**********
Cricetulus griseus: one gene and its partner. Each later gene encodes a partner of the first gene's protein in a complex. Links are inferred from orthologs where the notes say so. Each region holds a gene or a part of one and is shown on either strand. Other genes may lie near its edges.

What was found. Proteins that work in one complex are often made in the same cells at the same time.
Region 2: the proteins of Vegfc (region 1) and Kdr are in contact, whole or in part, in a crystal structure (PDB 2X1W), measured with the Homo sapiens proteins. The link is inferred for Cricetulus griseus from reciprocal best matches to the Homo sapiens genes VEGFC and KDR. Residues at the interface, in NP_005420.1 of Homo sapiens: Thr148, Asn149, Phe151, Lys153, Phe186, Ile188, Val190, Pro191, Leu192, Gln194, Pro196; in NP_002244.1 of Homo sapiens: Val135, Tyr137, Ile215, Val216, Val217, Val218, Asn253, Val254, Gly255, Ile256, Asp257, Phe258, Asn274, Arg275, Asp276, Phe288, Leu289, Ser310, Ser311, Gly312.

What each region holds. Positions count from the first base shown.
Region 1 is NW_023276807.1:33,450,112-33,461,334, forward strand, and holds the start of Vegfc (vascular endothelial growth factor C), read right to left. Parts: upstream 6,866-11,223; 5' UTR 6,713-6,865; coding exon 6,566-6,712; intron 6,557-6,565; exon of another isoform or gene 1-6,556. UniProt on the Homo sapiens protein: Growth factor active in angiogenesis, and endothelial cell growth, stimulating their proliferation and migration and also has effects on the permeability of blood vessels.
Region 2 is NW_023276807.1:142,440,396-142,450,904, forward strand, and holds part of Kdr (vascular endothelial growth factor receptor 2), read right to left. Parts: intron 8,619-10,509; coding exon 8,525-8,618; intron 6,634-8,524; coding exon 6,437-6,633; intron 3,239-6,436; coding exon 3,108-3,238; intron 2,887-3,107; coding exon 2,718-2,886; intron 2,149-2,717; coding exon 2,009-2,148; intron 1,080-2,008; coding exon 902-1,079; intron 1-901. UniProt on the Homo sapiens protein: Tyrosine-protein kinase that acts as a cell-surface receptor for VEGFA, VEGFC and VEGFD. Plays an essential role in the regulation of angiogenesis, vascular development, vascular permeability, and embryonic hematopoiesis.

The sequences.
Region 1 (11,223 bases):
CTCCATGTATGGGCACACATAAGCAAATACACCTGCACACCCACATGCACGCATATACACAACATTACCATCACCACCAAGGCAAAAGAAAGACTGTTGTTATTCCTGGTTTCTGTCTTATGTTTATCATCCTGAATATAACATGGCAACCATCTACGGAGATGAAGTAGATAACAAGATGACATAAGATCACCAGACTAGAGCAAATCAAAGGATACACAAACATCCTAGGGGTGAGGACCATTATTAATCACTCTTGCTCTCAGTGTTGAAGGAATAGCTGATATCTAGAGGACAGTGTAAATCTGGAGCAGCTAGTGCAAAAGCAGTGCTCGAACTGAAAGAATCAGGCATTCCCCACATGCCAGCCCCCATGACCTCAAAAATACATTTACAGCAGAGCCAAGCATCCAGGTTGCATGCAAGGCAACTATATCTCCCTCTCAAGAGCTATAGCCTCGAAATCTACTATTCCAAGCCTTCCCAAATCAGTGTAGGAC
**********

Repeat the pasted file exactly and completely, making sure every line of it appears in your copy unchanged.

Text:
Cricetulus griseus: one gene and its partner. Each later gene encodes a partner of the first gene's protein in a complex. Links are inferred from orthologs where the notes say so. Each region holds a gene or a part of one and is shown on either strand. Other genes may lie near its edges.

What was found. Proteins that work in one complex are often made in the same cells at the same time.
Region 2: the proteins of Vegfc (region 1) and Kdr are in contact, whole or in part, in a crystal structure (PDB 2X1W), measured with the Homo sapiens proteins. The link is inferred for Cricetulus griseus from reciprocal best matches to the Homo sapiens genes VEGFC and KDR. Residues at the interface, in NP_005420.1 of Homo sapiens: Thr148, Asn149, Phe151, Lys153, Phe186, Ile188, Val190, Pro191, Leu192, Gln194, Pro196; in NP_002244.1 of Homo sapiens: Val135, Tyr137, Ile215, Val216, Val217, Val218, Asn253, Val254, Gly255, Ile256, Asp257, Phe258, Asn274, Arg275, Asp276, Phe288, Leu289, Ser310, Ser311, Gly312.

What each region holds. Positions count from the first base shown.
Region 1 is NW_023276807.1:33,450,112-33,461,334, forward strand, and holds the start of Vegfc (vascular endothelial growth factor C), read right to left. Parts: upstream 6,866-11,223; 5' UTR 6,713-6,865; coding exon 6,566-6,712; intron 6,557-6,565; exon of another isoform or gene 1-6,556. UniProt on the Homo sapiens protein: Growth factor active in angiogenesis, and endothelial cell growth, stimulating their proliferation and migration and also has effects on the permeability of blood vessels.
Region 2 is NW_023276807.1:142,440,396-142,450,904, forward strand, and holds part of Kdr (vascular endothelial growth factor receptor 2), read right to left. Parts: intron 8,619-10,509; coding exon 8,525-8,618; intron 6,634-8,524; coding exon 6,437-6,633; intron 3,239-6,436; coding exon 3,108-3,238; intron 2,887-3,107; coding exon 2,718-2,886; intron 2,149-2,717; coding exon 2,009-2,148; intron 1,080-2,008; coding exon 902-1,079; intron 1-901. UniProt on the Homo sapiens protein: Tyrosine-protein kinase that acts as a cell-surface receptor for VEGFA, VEGFC and VEGFD. Plays an essential role in the regulation of angiogenesis, vascular development, vascular permeability, and embryonic hematopoiesis.

The sequences.
Region 1 (11,223 bases):
CTCCATGTATGGGCACACATAAGCAAATACACCTGCACACCCACATGCACGCATATACACAACATTACCATCACCACCAAGGCAAAAGAAAGACTGTTGTTATTCCTGGTTTCTGTCTTATGTTTATCATCCTGAATATAACATGGCAACCATCTACGGAGATGAAGTAGATAACAAGATGACATAAGATCACCAGACTAGAGCAAATCAAAGGATACACAAACATCCTAGGGGTGAGGACCATTATTAATCACTCTTGCTCTCAGTGTTGAAGGAATAGCTGATATCTAGAGGACAGTGTAAATCTGGAGCAGCTAGTGCAAAAGCAGTGCTCGAACTGAAAGAATCAGGCATTCCCCACATGCCAGCCCCCATGACCTCAAAAATACATTTACAGCAGAGCCAAGCATCCAGGTTGCATGCAAGGCAACTATATCTCCCTCTCAAGAGCTATAGCCTCGAAATCTACTATTCCAAGCCTTCCCAAATCAGTGTAGGAC